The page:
A NEW LANGUAGE
The language that we know as English developed as a result of the Norman Conquest. Before 1066, the primary language spoken in England was Old English, a close relative of the German language. When the Normans took over, French became the official language of England. It was the tongue used by all those who ruled, or aspired to rule. Gradually, though, Old English and French began to merge into one language, a melding that formed the basis of modern-day English. A scene in Ivanhoe illustrates this early language barrier between the Normans and the Anglo-Saxons. Cedric the Saxon greets Sir Brian de Bois-Guilbert and says, “You will excuse my speaking to you in my native language, and that you will reply in the same if your knowledge of it permits; if not, I sufficiently understand Norman to follow your meaning.” In response Bois-Guilbert explains, “I speak ever French, the language of King Richard and his nobles; but I understand English sufficiently to communicate with the natives of the country” Ivanhoc, pp. 41-42).
On the first day of the tournament Ivanhoe defeats five knights in the joust. He refuses to take off his helmet, thus keeping his identity secret. The second day of contests features a mass fight between two forces of fifty knights each. At the end of the day-long battle Ivanhoe is declared the most worthy of all the knights in the battle, although at one point he was almost defeated, only to be saved by a mysterious Black Knight. Grievously wounded in the contest, Ivanhoe falls unconscious after receiving his prize. His helmet is removed and his identity discovered. Isaac and his beautiful daughter Rebecca, a talented healer, proceed to save the wounded Ivanhoe.
After the tournament one of the royal henchmen devises a plan to kidnap Rowena and force her to marry Sir Brian. Cedric and Rowena’s party is ambushed as they travel through the woods on their way home. The kidnapped group includes Isaac, Rebecca, and the still wounded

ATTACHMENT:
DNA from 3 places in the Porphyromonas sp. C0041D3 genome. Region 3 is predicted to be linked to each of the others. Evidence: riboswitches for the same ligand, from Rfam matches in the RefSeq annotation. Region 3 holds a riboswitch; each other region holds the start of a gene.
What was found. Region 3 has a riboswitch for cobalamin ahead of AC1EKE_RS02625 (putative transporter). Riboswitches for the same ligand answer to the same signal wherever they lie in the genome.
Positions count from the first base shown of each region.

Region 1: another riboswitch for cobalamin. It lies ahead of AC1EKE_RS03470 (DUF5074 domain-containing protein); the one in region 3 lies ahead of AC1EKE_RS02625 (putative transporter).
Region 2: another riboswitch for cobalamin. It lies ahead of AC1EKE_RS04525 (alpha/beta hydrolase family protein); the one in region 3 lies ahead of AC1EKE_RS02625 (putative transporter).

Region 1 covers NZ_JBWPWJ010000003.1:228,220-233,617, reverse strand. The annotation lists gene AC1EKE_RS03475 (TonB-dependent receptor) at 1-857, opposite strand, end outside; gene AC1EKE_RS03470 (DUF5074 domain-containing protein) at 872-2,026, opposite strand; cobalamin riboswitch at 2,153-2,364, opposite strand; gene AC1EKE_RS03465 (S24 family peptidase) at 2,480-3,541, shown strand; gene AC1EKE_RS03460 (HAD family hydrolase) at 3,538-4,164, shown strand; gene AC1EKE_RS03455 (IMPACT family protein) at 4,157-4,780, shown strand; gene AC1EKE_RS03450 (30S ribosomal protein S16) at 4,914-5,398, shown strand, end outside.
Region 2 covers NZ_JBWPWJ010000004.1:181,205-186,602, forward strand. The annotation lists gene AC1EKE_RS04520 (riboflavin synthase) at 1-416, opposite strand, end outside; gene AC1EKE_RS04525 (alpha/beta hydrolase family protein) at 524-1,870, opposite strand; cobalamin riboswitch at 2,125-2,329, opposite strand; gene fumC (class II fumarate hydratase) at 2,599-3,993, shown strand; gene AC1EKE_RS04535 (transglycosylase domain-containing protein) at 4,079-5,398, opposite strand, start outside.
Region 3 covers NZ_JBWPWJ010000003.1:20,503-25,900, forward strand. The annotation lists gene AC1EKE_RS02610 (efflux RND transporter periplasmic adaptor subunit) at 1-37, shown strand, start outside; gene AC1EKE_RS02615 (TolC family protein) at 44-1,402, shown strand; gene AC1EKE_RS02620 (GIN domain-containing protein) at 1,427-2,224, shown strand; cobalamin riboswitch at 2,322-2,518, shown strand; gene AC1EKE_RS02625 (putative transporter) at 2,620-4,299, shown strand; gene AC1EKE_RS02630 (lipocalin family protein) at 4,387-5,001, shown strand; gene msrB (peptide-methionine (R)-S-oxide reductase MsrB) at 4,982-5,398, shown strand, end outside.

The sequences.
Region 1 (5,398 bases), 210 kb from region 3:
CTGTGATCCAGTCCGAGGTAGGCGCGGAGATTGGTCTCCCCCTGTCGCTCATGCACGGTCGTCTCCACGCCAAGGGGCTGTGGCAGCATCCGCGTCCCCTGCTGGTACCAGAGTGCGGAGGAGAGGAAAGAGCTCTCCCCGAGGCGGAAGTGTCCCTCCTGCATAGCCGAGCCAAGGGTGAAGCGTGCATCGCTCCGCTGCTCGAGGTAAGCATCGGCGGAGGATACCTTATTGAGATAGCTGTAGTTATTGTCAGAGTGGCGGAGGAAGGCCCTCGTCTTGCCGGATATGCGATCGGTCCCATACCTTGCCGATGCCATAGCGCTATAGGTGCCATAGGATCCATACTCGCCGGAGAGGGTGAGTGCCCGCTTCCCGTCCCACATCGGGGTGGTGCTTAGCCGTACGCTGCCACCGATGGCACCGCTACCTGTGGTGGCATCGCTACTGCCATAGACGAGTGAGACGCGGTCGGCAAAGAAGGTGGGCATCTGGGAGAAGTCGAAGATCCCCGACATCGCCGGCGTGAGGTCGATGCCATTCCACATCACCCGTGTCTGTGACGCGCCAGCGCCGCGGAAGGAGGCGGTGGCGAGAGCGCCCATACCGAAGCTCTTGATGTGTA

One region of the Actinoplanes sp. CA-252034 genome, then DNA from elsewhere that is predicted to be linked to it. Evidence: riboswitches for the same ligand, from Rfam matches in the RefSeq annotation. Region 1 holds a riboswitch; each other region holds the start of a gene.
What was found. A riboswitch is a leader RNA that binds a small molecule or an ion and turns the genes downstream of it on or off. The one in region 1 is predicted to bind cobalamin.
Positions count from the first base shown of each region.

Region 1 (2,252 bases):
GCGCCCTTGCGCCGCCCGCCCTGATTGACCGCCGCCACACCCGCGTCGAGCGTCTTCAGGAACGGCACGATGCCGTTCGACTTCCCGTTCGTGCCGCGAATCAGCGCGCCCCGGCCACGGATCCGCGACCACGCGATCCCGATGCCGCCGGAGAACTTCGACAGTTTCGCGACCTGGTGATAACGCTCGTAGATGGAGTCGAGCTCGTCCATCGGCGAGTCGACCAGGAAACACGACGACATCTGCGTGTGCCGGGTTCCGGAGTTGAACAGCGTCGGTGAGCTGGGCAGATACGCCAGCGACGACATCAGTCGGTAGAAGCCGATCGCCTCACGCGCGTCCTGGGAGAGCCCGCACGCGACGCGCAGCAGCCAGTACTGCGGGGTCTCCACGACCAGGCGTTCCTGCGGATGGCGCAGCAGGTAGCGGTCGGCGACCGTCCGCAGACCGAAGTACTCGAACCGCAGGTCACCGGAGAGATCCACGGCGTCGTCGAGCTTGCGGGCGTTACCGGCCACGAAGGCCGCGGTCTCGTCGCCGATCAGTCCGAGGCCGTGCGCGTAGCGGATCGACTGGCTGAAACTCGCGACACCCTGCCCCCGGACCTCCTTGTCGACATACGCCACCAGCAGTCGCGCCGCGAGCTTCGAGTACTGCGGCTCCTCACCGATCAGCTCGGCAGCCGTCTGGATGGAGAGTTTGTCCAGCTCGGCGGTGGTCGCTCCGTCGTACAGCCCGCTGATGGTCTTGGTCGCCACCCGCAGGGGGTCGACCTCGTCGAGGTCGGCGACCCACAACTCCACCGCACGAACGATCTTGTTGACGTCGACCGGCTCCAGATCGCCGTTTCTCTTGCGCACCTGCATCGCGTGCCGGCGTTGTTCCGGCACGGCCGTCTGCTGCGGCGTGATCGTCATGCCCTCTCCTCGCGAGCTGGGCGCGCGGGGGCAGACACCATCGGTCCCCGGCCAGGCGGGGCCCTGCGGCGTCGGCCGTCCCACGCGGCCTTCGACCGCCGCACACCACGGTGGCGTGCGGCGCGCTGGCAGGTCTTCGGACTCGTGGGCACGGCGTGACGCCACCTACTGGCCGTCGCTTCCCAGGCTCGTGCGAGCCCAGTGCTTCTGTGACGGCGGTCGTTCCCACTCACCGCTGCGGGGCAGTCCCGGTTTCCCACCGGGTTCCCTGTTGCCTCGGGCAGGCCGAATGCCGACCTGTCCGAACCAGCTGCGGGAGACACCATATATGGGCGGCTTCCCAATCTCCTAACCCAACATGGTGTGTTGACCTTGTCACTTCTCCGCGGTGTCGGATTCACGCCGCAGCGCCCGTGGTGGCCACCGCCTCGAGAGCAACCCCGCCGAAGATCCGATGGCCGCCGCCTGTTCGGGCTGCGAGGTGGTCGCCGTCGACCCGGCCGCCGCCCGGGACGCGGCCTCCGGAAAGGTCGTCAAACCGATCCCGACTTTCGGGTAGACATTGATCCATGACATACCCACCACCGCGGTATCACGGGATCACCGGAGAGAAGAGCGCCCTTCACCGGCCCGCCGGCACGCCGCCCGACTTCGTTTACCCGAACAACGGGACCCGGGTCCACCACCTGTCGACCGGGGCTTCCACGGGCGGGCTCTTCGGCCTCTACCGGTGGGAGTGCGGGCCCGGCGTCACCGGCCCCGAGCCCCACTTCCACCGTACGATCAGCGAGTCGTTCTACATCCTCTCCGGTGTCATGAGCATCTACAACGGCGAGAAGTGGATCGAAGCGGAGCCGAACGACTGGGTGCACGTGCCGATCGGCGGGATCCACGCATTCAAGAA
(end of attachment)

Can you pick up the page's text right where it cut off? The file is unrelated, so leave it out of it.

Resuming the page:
Ivanhoe, though his identity is once again disguised. They are all brought to the castle of a Norman warrior and held captive. Two of Cedric’s followers, Wamba and Gurth, manage to escape. They meet up with a group of bandits led by the legendary Robin Hood, who vows to raise an army to free the captives. He is aided by the Black Knight, who turns out to be none other than King Richard himself. Led by Robin Hood and Richard, a large force of bandits and local woodsmen attacks the castle, sets fire to the fortress, and manages to rescue all of the prisoners except for Rebecca.
Sir Brian, who has fallen in love with Rebecca, hides her in one of the churches overseen by the Templars. Sir Brian takes a number of precautions, but she is still discovered by the visiting Grand Master of the Templar order. He believes that Rebecca is a witch because of her Jewish faith and her wonderful healing powers. The Grand Master blames Rebecca for Sir Brian’s behavior as well, contending that she enchanted the knight, causing him to break his holy vows of celibacy.
A trial is held and Rebecca is condemned to be burned at the stake. Her only remaining chance is to demand that her guilt or innocence be determined by combat between two champions. Sir Brian is chosen to fight against Rebecca’s cause. In the final hours before Rebecca is to be burned alive, Ivanhoe appears to defend her. Exhausted from riding all day to arrive there and still recovering from the wounds suffered in the earlier tournament, he can barely sit in his saddle. Yet Ivanhoe makes a single pass against Brian de Bois-Guilbert and kills him. Ivanhoe’s lance barely grazes Sir Brian, but he dies from his own guilt. Rebecca is subsequently set free.
King Richard restores order to England, having captured his rebellious brother John, and all is set right again. The story ends with Ivanhoe’s marriage to his lifelong love Rowena and Rebecca’s departure from prejudiced England for a safer home in the south of Spain.
Staying true to one’s self
An important facet of the characters of Ivanhoe is that they do not stray from the path that they have chosen for themselves. For example, although Ivanhoe cares for Rebecca and saves her life, he does not marry her. He instead weds Rowena, to whom he had previously pledged himself before leaving for the Crusades. In much the same way, Rebecca remains true to herself throughout the course of the novel. Sir Brian offers to save Rebecca from being burned at the stake if she will leave Europe with him and become his wife. She is resolute in rejecting him, though it means her certain death: “Put not a price on my deliverance, Sir Knight—sell not a deed of generosity—protect the oppressed for the sake of charity, and not for a selfish advantage” (Ivanhoe, p. 443). In the last scene of the novel, Rebecca visits Rowena and asks her to thank Ivanhoe for saving her life. She then tells Rowena that she will be leaving for Spain and that she will not marry but will devote her life to healing the sick.
THE WELL-DRESSED TEMPLAR
The Templar uniform was a white mantle with a red cross. Famous for their military skill, the uniformed Templars attracted many recruits and were frequently employed by kings, popes, and lords. Included in the order were noblemen-knights, priests, craftsmen, and temporary members. Only the knights were allowed to wear the uniforms.